There was something about the way the 22-year-old stood there and sang, displaying diva-like confidence yet wearing her heartache on her sleeve, that proved she had matured as an artist since the modest success of her debut album, 19. Suddenly, people became very interested in hearing more from the follow-up.
Since then, that understated song has helped cause a whole lot of noise. On Sunday, Adele's second album, 21, smashed Madonna's record for the longest consecutive weeks spent at the top of the album charts by a female solo artist. It also looks likely to beat the all-time record held by the Bob Marley and the Wailers compilation Legend. And her Brits performance of Someone Like You was deemed to be the highlight of the night by most critics who watched the ceremony. Adele's success isn't settling for owning the UK either – 17 European countries have had their album top spot hogged by 21, as has the US.
So why has Adele's star risen so swiftly and why is it connecting now? Yes, she has got a great voice and decent songs – but clearly there's something special going on here that sets her apart from the crowd of white female soul singers she was originally lumped in with (Duffy, Joss Stone, Pixie Lott et al). What is it?
The answer involves a myriad different factors but perhaps the best place to start is with her record label, XL Recordings. They spotted in Adele not just a singer with a great voice but an artist who could be developed as her career progressed. That's why she was given the freedom to pick who she worked with, choose which tracks to release as singles and have a say on how her records were marketed. XL even trusted her to make the potentially damaging decision not to play music festivals (most record labels would have had a fit at this). If Adele initially struggled to stand out from the crowd, it was her decision to sign with XL that eventually helped her stake out ground as a credible artist. Suffice to say, you probably would not see her cycling around a TV studio singing about Diet Coke.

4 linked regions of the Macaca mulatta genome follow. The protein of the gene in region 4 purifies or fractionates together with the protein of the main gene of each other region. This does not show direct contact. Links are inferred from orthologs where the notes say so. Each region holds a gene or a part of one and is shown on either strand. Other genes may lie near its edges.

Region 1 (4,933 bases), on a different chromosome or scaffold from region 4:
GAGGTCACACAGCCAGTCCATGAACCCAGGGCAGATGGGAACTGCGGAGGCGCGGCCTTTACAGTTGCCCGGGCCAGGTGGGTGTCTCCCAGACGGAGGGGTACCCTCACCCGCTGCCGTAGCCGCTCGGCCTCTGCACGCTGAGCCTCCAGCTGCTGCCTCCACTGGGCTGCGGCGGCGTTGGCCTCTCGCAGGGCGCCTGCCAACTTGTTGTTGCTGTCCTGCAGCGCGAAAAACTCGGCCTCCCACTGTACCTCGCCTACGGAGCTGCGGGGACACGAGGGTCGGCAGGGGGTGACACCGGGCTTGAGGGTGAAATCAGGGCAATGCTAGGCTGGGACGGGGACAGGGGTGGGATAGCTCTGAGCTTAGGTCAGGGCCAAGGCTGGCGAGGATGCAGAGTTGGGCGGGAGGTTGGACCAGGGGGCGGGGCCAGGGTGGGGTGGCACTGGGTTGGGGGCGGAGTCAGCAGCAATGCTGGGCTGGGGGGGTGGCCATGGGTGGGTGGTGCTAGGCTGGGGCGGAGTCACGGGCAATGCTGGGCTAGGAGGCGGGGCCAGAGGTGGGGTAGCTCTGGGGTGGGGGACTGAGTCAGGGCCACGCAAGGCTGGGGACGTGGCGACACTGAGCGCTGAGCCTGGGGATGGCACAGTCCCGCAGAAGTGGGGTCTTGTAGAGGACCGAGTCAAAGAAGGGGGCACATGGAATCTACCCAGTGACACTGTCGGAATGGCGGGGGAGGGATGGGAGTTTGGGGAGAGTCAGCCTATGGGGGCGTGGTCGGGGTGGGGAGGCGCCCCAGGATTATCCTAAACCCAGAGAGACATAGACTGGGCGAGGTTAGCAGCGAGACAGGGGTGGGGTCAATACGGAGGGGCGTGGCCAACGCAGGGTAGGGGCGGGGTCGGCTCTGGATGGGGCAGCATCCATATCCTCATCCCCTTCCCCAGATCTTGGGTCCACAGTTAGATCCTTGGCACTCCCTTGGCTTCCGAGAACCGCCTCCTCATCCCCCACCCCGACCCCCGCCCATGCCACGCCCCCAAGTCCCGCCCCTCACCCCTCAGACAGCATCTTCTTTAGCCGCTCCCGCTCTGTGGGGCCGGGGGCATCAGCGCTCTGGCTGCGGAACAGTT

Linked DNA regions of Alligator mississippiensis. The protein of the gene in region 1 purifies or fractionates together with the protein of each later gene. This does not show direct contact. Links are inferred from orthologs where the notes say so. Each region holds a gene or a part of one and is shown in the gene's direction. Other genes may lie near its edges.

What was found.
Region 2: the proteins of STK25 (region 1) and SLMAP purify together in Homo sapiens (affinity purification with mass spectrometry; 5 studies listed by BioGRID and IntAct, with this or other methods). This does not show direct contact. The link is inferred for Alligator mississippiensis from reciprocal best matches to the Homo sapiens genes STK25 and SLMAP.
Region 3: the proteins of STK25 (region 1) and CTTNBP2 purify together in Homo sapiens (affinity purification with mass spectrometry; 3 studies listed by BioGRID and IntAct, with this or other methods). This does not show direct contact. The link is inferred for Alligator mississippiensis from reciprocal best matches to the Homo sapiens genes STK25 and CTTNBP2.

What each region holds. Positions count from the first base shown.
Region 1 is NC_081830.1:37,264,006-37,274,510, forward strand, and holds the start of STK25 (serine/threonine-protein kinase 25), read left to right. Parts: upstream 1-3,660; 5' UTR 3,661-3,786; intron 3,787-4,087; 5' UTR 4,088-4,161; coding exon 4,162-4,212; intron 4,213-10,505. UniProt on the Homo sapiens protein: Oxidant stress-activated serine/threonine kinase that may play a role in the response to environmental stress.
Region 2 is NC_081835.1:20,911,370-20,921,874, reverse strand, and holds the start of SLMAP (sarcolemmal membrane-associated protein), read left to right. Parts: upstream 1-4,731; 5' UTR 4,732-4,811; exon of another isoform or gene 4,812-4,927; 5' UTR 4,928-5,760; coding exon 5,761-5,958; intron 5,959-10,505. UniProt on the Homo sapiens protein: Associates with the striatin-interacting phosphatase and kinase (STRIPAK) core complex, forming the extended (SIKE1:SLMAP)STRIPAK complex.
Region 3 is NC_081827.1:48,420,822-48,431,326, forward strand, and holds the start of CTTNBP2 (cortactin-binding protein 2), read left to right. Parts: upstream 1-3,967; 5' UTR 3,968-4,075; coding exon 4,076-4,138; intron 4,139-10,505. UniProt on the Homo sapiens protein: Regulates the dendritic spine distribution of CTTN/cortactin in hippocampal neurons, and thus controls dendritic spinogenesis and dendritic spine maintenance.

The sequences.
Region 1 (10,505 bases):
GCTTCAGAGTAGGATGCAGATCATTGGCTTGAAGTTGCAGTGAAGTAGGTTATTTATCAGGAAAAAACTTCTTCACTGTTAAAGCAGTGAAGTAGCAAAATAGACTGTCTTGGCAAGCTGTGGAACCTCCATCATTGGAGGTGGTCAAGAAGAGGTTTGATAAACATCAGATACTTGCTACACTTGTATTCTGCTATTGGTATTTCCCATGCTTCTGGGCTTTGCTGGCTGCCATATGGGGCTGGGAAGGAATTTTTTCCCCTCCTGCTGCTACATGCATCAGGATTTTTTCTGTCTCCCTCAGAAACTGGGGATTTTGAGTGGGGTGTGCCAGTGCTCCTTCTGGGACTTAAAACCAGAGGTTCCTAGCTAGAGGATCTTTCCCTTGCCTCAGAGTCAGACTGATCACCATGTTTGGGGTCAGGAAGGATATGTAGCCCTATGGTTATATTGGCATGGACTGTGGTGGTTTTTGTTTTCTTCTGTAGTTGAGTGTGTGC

Despite these creative freedoms, it would be unwise to make out that 21 was pushing any musical boundaries. The focus is on big, piano-led ballads, each one transformed by a devastatingly huge soul voice. People can crow at the lack of innovative sonic ideas on display, but they are not what find you an audience, from NME-reading teens to aunties humming along to Radio 2. It's also worth bearing in mind that people like clinging to "safe" sounds during times of turbulence, making 21 something of a comfort blanket in the midst of a recession.
"Adele is one of those increasingly rare artists who has the talent and appeal to reach beyond her typical fanbase and connect with a much broader audience," says HMV spokesman Gennaro Castaldo. "She's now enjoying a wonderful virtuous circle where her continuing success feeds in to more coverage and even greater word of mouth, which, in turn, keeps the sales clocking up."
Of course, having such wide appeal is bound to inspire criticism, and plenty of people find Adele's sound too middle of the road to be truly inspiring – some critics like to use the term "A-dull". But that jibe misses a key point – that Adele packs a personality as big as her voice.
This is something NME editor Krissi Murison credits her success to. "When you look at the British female songwriters who have been really successful in recent years – Amy, Florence and Lily – the one thing they have in common is their huge characters. Adele is similar in that she's incredibly hypnotising when you meet her in person. She's also pretty normal. She doesn't have a crack habit and she doesn't look like she grew up with wolves in an enchanted forest. It's that essential human-ness that so many people love."
She may have attended the Brit School, but she is as far from the dead-eyed, all-singing, all-dancing stage-school desperado as imaginable. Her cockney accent does nothing to soften the fact that she's not one for airs and graces. During a recent Observer interview, for instance, she broke the ice with the journalist by discussing her struggles with irritable bowel syndrome. When asked how she felt minutes before wowing the Brits crowd, she answered simply: "Shat myself."